Cons: Has been decidedly unsuccessful with Spartak Moscow and RSD Mallorca, although some quote the fact that he kept the latter out of the clutches of relegation as quite an achievement. Also, when the arrival of Romario converted Laudrup into the fourth wheel on Johan Cruijff’s dream mobile, Michael abandoned us for those slimy-faced, white t-shirt wearing, gentlemanlier than thou, vomit-inducing capital bastards that other Spanish team.

Probability 5/10: Has just renewed his contract with Swansea. However, if anyone is interested in paying the rumored 6M euro buy-out clause, he might be willing to entertain offers.

Verdict 6/10: Michael seems like a talented young manager, and although he has never coached a title contender, he has plenty of experience in Europe’s top clubs. Whether he has the charisma to win over the dressing room would remain to be seen, but we could certainly do worse than contracting this Danish legend.


Frank de Boer
Frank De Boer

Pros: Frank De Boer has often been rumored to be the bastard son of Johan Cruijff and Louis Van Gaal, having played the majority of his very successful career under these two coaches. After taking over for Ajax he has won three straight league titles while staying true to the 4-3-3 formation and playing style that Barcelona (Cruijff) modeled their game after. After 144 games in the blaugrana shirt, he is no stranger to the inner workings of our club.

Cons: I suspect Frank De Boer’s Dutch accent to be as atrocious as Van Gaal’s, although he does not share his mentor’s crude and boorish behavior. Despite victories over both of Manchester’s juggernauts, De Boer’s young Ajax team has been somewhat disappointing in Europe.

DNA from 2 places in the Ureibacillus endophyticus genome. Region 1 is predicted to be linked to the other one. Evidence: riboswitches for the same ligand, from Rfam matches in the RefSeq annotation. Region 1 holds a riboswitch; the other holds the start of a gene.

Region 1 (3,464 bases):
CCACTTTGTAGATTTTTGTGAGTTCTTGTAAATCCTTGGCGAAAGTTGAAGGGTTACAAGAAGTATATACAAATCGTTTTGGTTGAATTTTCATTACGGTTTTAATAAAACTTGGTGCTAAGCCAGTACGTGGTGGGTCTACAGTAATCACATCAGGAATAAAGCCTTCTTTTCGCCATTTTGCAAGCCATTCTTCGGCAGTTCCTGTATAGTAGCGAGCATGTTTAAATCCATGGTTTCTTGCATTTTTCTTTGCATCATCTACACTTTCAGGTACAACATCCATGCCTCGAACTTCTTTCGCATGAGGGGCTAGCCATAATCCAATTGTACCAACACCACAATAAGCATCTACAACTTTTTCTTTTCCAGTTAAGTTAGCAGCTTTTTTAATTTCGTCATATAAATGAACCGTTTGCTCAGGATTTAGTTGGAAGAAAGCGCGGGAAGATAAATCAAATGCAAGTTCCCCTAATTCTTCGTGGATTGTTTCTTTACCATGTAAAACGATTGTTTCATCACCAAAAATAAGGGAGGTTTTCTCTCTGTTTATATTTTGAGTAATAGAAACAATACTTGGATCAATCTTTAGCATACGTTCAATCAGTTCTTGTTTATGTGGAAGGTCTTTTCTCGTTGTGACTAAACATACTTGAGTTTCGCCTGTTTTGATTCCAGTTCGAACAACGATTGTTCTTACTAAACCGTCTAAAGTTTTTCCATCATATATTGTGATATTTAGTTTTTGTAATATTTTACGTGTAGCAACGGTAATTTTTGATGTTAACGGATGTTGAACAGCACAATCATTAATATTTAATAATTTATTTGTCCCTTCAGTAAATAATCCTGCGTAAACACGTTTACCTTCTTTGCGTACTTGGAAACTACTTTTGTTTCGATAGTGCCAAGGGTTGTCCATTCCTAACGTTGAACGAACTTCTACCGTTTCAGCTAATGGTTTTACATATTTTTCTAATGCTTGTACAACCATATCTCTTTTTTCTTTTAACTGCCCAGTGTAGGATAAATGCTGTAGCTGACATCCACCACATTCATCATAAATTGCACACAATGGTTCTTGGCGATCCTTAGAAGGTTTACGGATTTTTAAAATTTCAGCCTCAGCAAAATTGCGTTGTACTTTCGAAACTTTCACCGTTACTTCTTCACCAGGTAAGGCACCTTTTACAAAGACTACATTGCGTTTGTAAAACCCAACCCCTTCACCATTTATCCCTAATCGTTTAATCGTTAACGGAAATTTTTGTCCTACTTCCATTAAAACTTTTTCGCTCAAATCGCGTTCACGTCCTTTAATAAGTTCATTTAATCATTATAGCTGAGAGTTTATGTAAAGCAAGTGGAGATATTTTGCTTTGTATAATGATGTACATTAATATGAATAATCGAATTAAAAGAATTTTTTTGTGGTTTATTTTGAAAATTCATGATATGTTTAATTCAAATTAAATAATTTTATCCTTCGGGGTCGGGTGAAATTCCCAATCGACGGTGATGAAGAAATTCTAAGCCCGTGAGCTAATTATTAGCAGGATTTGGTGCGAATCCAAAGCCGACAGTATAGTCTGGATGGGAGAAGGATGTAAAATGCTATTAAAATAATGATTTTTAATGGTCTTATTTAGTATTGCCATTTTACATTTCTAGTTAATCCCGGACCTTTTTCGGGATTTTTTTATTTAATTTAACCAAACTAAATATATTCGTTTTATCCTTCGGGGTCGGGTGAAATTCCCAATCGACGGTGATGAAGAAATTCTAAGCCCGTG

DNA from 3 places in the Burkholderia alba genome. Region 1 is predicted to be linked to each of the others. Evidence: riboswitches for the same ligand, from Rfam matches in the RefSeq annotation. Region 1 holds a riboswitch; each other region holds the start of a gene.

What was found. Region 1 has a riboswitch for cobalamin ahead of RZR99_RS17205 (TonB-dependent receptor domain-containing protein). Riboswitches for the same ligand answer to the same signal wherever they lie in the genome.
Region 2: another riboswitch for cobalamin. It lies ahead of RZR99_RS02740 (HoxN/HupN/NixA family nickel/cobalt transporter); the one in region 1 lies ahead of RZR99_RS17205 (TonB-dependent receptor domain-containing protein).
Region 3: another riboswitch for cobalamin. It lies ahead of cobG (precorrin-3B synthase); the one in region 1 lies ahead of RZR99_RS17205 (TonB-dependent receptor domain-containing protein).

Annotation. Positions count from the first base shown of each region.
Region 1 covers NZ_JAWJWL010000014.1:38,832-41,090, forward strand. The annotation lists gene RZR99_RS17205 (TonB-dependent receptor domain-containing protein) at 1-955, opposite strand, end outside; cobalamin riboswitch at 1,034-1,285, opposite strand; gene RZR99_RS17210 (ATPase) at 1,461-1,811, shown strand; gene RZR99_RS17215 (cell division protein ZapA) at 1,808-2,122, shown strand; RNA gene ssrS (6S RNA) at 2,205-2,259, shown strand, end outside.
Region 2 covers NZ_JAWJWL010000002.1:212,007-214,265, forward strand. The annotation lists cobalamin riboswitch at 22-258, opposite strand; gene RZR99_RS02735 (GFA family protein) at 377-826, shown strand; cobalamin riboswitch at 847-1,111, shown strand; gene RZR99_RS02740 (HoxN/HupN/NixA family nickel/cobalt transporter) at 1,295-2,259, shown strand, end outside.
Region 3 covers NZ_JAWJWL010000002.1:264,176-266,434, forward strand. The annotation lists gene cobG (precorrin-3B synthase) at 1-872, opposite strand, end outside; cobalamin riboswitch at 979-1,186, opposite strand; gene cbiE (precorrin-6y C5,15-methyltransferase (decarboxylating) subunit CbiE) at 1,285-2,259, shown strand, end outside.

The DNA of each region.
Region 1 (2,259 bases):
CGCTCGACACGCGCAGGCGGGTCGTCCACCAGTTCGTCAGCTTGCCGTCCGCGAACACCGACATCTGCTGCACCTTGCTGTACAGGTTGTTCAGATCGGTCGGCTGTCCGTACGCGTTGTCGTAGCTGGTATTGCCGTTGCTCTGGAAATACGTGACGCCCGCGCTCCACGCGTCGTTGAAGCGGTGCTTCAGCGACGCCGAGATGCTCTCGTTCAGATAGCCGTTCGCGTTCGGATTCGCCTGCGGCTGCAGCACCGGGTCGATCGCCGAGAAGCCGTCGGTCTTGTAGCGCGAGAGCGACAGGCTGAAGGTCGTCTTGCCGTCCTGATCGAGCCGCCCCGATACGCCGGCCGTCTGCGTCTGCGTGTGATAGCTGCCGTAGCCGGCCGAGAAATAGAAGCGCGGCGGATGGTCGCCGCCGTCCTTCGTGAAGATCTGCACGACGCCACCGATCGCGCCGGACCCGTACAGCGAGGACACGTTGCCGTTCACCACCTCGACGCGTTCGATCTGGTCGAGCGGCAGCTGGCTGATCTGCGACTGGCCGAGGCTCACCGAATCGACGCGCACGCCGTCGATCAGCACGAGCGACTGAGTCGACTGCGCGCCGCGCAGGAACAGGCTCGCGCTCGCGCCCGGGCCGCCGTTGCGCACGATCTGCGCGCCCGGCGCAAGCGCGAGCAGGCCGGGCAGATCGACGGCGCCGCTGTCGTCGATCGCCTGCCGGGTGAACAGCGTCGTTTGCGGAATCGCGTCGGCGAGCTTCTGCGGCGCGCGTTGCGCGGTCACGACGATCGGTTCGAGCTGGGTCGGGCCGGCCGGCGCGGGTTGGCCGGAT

Probability 5/10: An Ajax youth product, it might be hard to tempt Frank away from the Arena. His closeness to Johan Cruijff could prove another stumbling block for the current administration

Verdict 9/10: I personally think that this is the most exciting young coach in the game today. His achievement at Ajax is nothing short of amazing, especially when taking into account the turmoil the Amsterdam club has been in and De Boer’s dedication to youth players and attractive football according to the club’s traditions. I see Frank de Boer as a logical future Barcelona coach and hope that one day he will make the jump.

Luis Enrique
Luis Enrique

Pros: Another Barça legend, this merengue-turned-culé was one of the most fiery participants in the yearly clásicos, and now views the Camp Nou as his home. He excelled as a coach of Barcelona B, missing out on the chance of promotion due to Spanish Football Federation regulations. Revered by Barcelona fans and players alike, Lucho is a logical candidate for the head coaching position.

Cons: Failed spectacularly as a manager of AS Roma, getting booted out of the Europa League by the mighty SK Slovan Bratislava and missing out on qualification for European football.

Probability 7/10: Luis Enrique would have been a shoe-in had the position opened up a few months ago, but he has recently been appointment as head coach for Celta de Vigo. Further complicating matters is that he has taken Barça starlet Rafinha with him on loan, a player who is rumored to be more talented than his older brother and will need significant minutes to further his development. Would the head-strong and straightforward Asturian abandon Celta de Vigo while the ink on his contract is still wet? Stranger things have happened in the world of competitive football.

UPDATE: El Mundo Deportivo and TV3 are reporting that Luis Enrique will indeed be our new head coach.

Verdict 8/10: Most of us would love to see Lucho at the head of our club sooner or later. It now looks like it is going to be sooner rather than later.


Categorized as Barcelona

By Levon